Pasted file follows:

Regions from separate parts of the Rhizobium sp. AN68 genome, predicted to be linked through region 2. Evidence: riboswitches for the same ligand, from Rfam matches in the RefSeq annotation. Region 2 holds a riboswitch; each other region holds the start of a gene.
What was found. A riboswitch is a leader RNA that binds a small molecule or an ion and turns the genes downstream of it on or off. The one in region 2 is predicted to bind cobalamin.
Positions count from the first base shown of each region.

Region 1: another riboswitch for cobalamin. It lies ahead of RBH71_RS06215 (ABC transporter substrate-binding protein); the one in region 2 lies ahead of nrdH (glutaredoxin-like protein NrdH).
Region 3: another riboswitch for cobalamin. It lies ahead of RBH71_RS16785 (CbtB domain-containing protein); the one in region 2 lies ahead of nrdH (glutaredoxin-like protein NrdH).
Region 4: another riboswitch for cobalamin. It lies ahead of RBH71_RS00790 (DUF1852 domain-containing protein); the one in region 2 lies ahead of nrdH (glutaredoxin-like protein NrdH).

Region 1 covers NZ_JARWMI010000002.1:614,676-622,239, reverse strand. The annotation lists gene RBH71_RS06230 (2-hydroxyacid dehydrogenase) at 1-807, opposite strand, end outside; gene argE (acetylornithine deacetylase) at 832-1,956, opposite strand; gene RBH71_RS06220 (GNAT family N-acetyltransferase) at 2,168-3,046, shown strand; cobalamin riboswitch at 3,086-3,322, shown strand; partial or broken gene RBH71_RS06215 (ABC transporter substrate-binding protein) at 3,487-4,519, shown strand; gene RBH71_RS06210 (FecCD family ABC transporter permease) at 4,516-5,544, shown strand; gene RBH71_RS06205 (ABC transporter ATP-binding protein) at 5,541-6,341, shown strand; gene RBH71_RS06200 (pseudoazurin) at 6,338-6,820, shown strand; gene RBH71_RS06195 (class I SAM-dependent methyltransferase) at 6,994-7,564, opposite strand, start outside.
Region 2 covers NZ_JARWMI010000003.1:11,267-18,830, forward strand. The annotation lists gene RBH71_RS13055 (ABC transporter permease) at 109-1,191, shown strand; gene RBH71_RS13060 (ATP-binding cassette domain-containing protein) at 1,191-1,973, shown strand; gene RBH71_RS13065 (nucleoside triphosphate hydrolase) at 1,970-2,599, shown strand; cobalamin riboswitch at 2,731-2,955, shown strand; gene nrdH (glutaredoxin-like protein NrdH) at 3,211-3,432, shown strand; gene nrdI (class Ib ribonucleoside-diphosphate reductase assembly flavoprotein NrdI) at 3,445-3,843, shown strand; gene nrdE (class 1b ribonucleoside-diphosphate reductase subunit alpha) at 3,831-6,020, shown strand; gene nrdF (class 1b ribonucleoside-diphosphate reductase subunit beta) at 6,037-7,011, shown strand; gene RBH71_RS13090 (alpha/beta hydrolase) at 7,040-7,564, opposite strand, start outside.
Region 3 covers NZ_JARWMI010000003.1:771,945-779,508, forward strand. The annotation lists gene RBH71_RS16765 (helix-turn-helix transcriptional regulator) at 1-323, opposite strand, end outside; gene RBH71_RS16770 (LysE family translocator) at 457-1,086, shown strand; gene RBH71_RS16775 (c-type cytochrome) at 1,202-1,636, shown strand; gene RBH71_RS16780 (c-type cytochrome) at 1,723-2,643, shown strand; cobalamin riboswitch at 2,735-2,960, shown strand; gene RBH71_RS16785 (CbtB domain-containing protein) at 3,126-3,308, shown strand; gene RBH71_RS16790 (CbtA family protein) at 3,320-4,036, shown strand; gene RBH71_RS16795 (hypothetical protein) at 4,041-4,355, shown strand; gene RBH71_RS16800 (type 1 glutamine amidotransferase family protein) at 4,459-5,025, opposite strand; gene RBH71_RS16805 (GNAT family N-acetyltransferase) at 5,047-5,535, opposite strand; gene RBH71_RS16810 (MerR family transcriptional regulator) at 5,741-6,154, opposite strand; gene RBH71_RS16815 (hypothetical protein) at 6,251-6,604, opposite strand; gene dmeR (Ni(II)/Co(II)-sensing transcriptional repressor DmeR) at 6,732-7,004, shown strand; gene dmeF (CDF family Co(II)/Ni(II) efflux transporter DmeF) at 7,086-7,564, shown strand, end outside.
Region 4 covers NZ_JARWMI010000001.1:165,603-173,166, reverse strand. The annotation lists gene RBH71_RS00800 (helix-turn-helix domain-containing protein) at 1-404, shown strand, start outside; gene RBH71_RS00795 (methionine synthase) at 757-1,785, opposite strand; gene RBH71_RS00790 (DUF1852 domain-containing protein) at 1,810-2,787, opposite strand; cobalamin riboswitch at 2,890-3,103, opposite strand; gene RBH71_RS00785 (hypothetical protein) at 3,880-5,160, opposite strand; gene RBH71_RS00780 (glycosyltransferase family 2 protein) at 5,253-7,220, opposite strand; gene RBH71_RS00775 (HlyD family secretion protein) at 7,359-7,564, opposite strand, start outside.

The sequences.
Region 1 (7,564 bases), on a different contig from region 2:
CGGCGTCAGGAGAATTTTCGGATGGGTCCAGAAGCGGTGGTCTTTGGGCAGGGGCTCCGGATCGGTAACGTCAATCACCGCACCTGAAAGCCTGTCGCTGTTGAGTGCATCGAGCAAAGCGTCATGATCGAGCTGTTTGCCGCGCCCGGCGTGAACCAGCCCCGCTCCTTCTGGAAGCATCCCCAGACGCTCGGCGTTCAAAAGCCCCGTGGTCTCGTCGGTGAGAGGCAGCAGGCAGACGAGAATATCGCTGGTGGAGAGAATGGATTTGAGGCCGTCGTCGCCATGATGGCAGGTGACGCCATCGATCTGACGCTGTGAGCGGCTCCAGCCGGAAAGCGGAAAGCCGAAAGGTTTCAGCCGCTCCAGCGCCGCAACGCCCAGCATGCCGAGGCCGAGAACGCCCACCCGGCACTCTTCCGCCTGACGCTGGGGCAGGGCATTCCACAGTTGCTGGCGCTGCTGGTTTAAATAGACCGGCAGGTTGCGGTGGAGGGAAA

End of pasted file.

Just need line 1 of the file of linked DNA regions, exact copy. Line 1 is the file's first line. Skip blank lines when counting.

Regions from separate parts of the Rhizobium sp. AN68 genome, predicted to be linked through region 2. Evidence: riboswitches for the same ligand, from Rfam matches in the RefSeq annotation. Region 2 holds a riboswitch; each other region holds the start of a gene.